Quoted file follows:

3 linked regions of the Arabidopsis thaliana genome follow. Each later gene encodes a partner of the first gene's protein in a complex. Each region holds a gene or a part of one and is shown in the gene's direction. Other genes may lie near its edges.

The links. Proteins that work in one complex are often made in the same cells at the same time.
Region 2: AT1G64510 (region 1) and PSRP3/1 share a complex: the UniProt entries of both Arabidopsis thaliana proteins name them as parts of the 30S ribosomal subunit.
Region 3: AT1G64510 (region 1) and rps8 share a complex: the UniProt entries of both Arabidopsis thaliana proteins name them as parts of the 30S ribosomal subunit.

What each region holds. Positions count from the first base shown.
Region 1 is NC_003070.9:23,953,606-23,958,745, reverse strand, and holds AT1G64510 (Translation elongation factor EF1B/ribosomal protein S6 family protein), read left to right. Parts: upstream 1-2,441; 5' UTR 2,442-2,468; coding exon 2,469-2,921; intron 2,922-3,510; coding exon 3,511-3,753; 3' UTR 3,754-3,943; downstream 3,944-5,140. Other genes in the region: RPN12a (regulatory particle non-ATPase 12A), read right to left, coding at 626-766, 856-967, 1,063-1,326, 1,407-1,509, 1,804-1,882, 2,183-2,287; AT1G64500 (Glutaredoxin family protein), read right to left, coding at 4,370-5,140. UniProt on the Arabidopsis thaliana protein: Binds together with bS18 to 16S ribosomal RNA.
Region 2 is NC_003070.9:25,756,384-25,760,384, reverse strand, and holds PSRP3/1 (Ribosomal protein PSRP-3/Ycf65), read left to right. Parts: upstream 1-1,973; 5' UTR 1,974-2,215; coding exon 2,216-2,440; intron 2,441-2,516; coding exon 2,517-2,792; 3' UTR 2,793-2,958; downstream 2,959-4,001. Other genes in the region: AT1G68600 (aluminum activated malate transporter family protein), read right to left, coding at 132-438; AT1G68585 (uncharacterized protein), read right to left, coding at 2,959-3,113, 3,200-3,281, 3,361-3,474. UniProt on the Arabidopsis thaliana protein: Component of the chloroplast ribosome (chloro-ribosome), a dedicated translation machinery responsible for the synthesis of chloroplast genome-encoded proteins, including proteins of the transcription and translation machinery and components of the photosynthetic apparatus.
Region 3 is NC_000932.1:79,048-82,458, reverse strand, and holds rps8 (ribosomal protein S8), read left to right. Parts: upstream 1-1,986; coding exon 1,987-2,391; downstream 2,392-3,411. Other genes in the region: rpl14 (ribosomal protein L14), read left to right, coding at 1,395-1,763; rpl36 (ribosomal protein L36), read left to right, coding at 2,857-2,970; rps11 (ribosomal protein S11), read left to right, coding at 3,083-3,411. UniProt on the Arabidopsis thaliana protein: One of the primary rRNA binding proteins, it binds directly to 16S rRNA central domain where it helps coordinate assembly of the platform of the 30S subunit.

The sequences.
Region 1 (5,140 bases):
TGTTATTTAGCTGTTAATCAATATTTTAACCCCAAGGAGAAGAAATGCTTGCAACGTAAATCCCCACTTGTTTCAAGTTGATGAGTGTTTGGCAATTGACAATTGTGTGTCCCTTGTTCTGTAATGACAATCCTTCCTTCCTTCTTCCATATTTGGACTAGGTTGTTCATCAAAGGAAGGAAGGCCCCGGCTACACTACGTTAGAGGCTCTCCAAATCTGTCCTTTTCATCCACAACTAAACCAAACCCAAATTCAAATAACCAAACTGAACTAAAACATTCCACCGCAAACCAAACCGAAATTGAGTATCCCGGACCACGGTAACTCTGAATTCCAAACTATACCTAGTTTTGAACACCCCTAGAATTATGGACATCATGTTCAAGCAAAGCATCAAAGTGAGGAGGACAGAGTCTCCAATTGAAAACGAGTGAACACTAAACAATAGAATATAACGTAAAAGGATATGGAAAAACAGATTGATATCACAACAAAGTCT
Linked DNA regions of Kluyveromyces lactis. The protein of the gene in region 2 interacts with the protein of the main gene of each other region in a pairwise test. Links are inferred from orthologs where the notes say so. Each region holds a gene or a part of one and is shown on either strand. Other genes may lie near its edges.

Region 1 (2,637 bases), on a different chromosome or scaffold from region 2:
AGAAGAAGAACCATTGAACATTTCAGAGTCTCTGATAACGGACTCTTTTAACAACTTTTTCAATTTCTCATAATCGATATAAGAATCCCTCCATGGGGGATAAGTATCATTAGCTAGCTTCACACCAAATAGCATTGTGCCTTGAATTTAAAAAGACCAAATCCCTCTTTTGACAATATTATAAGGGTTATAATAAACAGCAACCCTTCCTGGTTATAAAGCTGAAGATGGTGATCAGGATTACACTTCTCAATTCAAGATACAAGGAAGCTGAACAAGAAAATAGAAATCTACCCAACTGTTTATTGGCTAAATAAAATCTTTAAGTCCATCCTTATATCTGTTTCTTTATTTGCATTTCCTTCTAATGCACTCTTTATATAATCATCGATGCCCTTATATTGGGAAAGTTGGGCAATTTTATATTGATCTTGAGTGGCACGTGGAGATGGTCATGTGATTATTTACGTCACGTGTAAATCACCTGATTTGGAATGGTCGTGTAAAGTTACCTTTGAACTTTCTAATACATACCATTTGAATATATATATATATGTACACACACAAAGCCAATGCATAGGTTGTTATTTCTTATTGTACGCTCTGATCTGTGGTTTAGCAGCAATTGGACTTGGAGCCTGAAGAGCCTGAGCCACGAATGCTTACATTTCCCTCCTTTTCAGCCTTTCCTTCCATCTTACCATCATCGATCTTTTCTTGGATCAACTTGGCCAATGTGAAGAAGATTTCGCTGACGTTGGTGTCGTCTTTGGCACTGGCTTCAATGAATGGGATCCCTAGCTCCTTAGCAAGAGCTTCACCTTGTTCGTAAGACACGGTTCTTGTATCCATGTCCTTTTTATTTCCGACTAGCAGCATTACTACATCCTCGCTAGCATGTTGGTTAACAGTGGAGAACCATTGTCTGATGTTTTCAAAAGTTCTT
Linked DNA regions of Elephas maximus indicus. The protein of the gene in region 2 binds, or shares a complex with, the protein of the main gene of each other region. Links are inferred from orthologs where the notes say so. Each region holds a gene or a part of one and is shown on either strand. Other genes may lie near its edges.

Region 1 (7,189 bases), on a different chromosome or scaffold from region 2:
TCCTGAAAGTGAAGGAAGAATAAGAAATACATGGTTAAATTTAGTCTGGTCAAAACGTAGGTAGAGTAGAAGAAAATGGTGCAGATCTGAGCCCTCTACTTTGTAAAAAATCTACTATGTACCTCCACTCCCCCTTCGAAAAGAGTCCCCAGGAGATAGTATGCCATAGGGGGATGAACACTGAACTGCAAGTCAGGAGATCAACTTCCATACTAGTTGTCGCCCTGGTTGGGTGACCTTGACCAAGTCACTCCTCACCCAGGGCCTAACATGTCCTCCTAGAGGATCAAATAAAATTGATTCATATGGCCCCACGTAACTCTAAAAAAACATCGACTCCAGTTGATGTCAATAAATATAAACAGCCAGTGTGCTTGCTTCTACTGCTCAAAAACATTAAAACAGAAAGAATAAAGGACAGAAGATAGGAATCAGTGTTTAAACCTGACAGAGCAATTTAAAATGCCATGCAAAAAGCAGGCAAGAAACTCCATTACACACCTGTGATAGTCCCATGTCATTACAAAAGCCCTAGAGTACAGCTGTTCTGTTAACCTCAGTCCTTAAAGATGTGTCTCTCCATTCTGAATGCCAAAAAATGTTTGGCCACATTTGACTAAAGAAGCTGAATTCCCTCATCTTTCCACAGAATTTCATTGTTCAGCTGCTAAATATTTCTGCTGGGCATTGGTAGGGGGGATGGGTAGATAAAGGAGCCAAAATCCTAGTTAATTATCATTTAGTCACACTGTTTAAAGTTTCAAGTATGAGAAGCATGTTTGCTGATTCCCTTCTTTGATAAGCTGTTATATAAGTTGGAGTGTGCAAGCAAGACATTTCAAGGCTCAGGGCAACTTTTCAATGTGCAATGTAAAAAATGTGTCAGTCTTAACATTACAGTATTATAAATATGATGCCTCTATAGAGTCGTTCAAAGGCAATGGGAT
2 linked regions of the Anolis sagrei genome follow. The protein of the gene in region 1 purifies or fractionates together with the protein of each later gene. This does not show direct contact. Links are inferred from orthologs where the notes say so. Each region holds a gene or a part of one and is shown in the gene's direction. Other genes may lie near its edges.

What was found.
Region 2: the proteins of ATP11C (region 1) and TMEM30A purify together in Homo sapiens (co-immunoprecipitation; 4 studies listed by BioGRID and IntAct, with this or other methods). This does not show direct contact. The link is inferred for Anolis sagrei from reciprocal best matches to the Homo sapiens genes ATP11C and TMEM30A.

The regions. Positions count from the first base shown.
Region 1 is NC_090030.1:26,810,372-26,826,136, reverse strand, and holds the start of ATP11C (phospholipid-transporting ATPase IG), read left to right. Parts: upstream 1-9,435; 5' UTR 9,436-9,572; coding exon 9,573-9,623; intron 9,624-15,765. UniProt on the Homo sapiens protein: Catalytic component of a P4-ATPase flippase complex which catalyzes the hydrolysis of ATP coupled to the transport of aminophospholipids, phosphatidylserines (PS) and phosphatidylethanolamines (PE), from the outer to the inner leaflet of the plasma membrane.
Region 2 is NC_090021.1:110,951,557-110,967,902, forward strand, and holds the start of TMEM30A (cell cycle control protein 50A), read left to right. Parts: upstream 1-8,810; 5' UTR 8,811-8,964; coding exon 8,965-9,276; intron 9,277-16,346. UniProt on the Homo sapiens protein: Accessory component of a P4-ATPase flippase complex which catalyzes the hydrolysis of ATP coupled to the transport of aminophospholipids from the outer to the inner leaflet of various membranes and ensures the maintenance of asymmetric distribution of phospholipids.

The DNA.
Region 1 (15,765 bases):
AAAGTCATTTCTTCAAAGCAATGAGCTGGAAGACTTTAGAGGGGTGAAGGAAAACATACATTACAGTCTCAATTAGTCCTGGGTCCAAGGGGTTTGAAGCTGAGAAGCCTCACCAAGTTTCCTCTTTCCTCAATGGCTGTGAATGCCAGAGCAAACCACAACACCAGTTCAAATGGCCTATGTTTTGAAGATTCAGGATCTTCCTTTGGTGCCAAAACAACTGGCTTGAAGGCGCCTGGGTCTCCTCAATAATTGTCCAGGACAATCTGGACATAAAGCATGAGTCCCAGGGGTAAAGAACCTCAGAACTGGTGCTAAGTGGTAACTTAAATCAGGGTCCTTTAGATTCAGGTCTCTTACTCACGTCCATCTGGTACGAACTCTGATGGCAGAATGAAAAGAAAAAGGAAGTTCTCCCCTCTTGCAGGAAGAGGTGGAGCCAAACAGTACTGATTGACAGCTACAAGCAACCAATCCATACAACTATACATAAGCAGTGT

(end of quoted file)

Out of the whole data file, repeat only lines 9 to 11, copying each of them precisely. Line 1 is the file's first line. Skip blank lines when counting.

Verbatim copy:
The sequences.
Region 1 (5,140 bases):
TGTTATTTAGCTGTTAATCAATATTTTAACCCCAAGGAGAAGAAATGCTTGCAACGTAAATCCCCACTTGTTTCAAGTTGATGAGTGTTTGGCAATTGACAATTGTGTGTCCCTTGTTCTGTAATGACAATCCTTCCTTCCTTCTTCCATATTTGGACTAGGTTGTTCATCAAAGGAAGGAAGGCCCCGGCTACACTACGTTAGAGGCTCTCCAAATCTGTCCTTTTCATCCACAACTAAACCAAACCCAAATTCAAATAACCAAACTGAACTAAAACATTCCACCGCAAACCAAACCGAAATTGAGTATCCCGGACCACGGTAACTCTGAATTCCAAACTATACCTAGTTTTGAACACCCCTAGAATTATGGACATCATGTTCAAGCAAAGCATCAAAGTGAGGAGGACAGAGTCTCCAATTGAAAACGAGTGAACACTAAACAATAGAATATAACGTAAAAGGATATGGAAAAACAGATTGATATCACAACAAAGTCT